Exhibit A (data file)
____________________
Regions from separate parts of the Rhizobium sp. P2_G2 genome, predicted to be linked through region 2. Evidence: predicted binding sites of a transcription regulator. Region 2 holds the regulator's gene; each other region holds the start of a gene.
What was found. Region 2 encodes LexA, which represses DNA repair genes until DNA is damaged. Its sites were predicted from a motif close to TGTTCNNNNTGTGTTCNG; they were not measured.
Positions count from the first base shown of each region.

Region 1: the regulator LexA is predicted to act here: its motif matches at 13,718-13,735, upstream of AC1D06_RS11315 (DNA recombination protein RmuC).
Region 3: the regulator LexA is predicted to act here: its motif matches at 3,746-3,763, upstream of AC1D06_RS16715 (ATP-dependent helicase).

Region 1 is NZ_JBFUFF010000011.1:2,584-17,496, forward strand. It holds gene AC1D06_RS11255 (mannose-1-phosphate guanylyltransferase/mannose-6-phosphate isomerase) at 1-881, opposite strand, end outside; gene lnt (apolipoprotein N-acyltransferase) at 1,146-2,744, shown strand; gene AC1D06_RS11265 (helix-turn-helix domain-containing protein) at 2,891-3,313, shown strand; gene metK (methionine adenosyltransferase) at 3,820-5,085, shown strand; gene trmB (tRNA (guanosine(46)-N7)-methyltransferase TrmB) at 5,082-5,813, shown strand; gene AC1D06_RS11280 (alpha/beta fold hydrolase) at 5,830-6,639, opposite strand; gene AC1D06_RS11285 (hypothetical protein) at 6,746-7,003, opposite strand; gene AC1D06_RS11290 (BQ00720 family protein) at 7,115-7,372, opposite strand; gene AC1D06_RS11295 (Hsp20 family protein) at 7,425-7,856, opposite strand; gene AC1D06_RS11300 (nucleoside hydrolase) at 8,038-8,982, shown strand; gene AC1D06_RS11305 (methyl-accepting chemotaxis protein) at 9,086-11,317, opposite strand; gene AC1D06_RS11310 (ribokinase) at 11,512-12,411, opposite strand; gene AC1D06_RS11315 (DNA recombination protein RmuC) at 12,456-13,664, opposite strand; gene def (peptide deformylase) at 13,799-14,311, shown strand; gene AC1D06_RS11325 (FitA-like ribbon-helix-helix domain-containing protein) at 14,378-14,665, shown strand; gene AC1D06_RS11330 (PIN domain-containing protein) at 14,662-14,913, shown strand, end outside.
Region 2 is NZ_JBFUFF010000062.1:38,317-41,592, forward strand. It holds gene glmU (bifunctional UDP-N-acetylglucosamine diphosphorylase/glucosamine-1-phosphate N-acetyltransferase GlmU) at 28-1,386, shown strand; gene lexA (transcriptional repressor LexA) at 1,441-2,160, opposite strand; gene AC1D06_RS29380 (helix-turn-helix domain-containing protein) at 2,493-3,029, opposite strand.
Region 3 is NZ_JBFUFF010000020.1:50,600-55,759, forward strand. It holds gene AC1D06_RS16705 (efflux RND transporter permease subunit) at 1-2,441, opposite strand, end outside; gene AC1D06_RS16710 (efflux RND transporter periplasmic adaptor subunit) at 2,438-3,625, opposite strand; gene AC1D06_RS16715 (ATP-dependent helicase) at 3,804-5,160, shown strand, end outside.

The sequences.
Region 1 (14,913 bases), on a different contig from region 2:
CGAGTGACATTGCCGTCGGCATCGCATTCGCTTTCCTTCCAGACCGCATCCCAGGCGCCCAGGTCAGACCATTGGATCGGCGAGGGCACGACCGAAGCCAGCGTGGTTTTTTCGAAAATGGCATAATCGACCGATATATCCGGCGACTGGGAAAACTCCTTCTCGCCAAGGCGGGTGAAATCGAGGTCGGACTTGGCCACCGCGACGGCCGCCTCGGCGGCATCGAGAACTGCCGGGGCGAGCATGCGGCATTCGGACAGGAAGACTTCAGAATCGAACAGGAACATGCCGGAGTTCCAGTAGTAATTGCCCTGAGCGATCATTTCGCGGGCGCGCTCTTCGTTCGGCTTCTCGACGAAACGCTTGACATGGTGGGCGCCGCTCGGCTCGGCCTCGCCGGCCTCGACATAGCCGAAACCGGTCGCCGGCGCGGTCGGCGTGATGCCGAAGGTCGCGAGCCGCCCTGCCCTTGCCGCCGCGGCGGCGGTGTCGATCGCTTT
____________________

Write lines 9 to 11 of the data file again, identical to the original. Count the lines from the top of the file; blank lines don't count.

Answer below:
The sequences.
Region 1 (14,913 bases), on a different contig from region 2:
CGAGTGACATTGCCGTCGGCATCGCATTCGCTTTCCTTCCAGACCGCATCCCAGGCGCCCAGGTCAGACCATTGGATCGGCGAGGGCACGACCGAAGCCAGCGTGGTTTTTTCGAAAATGGCATAATCGACCGATATATCCGGCGACTGGGAAAACTCCTTCTCGCCAAGGCGGGTGAAATCGAGGTCGGACTTGGCCACCGCGACGGCCGCCTCGGCGGCATCGAGAACTGCCGGGGCGAGCATGCGGCATTCGGACAGGAAGACTTCAGAATCGAACAGGAACATGCCGGAGTTCCAGTAGTAATTGCCCTGAGCGATCATTTCGCGGGCGCGCTCTTCGTTCGGCTTCTCGACGAAACGCTTGACATGGTGGGCGCCGCTCGGCTCGGCCTCGCCGGCCTCGACATAGCCGAAACCGGTCGCCGGCGCGGTCGGCGTGATGCCGAAGGTCGCGAGCCGCCCTGCCCTTGCCGCCGCGGCGGCGGTGTCGATCGCTTT